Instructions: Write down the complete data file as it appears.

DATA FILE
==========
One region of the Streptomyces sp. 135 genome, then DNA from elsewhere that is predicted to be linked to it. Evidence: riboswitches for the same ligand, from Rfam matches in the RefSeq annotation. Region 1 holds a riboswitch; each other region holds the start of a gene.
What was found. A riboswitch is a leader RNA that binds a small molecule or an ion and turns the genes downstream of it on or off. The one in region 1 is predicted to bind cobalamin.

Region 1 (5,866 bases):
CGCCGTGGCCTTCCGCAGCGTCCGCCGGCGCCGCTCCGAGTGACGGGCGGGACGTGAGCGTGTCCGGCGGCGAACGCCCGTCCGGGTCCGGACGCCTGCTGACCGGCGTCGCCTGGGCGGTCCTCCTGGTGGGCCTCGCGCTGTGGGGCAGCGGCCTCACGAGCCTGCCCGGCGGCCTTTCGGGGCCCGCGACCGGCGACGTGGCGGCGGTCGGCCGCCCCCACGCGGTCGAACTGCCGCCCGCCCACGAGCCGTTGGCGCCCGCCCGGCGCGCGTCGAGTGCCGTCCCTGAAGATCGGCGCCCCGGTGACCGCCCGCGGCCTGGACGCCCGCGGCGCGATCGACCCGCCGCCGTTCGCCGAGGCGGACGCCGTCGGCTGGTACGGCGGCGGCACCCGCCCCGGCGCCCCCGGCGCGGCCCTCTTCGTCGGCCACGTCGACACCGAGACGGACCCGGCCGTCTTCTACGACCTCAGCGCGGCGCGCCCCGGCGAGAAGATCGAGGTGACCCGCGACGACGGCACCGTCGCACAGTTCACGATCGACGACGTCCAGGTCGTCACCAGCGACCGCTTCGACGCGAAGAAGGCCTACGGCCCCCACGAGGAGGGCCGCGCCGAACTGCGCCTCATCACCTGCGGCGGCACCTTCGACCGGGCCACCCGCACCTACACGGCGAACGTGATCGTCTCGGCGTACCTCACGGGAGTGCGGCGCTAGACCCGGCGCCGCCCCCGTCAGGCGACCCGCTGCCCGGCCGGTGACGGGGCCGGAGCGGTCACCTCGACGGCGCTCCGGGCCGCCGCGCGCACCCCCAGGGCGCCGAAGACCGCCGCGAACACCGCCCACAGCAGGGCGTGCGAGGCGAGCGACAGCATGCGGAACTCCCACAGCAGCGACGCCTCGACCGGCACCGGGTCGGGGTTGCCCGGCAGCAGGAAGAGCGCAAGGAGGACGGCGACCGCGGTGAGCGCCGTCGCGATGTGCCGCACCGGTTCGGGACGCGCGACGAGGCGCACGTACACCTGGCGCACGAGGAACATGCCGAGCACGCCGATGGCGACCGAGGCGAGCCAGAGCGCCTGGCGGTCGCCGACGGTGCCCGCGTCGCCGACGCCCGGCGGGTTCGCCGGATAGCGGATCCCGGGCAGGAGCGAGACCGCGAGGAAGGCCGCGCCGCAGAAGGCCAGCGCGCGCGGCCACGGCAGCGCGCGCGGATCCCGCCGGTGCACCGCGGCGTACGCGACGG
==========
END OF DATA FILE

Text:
One region of the Streptomyces sp. 135 genome, then DNA from elsewhere that is predicted to be linked to it. Evidence: riboswitches for the same ligand, from Rfam matches in the RefSeq annotation. Region 1 holds a riboswitch; each other region holds the start of a gene.
What was found. A riboswitch is a leader RNA that binds a small molecule or an ion and turns the genes downstream of it on or off. The one in region 1 is predicted to bind cobalamin.

Region 1 (5,866 bases):
CGCCGTGGCCTTCCGCAGCGTCCGCCGGCGCCGCTCCGAGTGACGGGCGGGACGTGAGCGTGTCCGGCGGCGAACGCCCGTCCGGGTCCGGACGCCTGCTGACCGGCGTCGCCTGGGCGGTCCTCCTGGTGGGCCTCGCGCTGTGGGGCAGCGGCCTCACGAGCCTGCCCGGCGGCCTTTCGGGGCCCGCGACCGGCGACGTGGCGGCGGTCGGCCGCCCCCACGCGGTCGAACTGCCGCCCGCCCACGAGCCGTTGGCGCCCGCCCGGCGCGCGTCGAGTGCCGTCCCTGAAGATCGGCGCCCCGGTGACCGCCCGCGGCCTGGACGCCCGCGGCGCGATCGACCCGCCGCCGTTCGCCGAGGCGGACGCCGTCGGCTGGTACGGCGGCGGCACCCGCCCCGGCGCCCCCGGCGCGGCCCTCTTCGTCGGCCACGTCGACACCGAGACGGACCCGGCCGTCTTCTACGACCTCAGCGCGGCGCGCCCCGGCGAGAAGATCGAGGTGACCCGCGACGACGGCACCGTCGCACAGTTCACGATCGACGACGTCCAGGTCGTCACCAGCGACCGCTTCGACGCGAAGAAGGCCTACGGCCCCCACGAGGAGGGCCGCGCCGAACTGCGCCTCATCACCTGCGGCGGCACCTTCGACCGGGCCACCCGCACCTACACGGCGAACGTGATCGTCTCGGCGTACCTCACGGGAGTGCGGCGCTAGACCCGGCGCCGCCCCCGTCAGGCGACCCGCTGCCCGGCCGGTGACGGGGCCGGAGCGGTCACCTCGACGGCGCTCCGGGCCGCCGCGCGCACCCCCAGGGCGCCGAAGACCGCCGCGAACACCGCCCACAGCAGGGCGTGCGAGGCGAGCGACAGCATGCGGAACTCCCACAGCAGCGACGCCTCGACCGGCACCGGGTCGGGGTTGCCCGGCAGCAGGAAGAGCGCAAGGAGGACGGCGACCGCGGTGAGCGCCGTCGCGATGTGCCGCACCGGTTCGGGACGCGCGACGAGGCGCACGTACACCTGGCGCACGAGGAACATGCCGAGCACGCCGATGGCGACCGAGGCGAGCCAGAGCGCCTGGCGGTCGCCGACGGTGCCCGCGTCGCCGACGCCCGGCGGGTTCGCCGGATAGCGGATCCCGGGCAGGAGCGAGACCGCGAGGAAGGCCGCGCCGCAGAAGGCCAGCGCGCGCGGCCACGGCAGCGCGCGCGGATCCCGCCGGTGCACCGCGGCGTACGCGACGG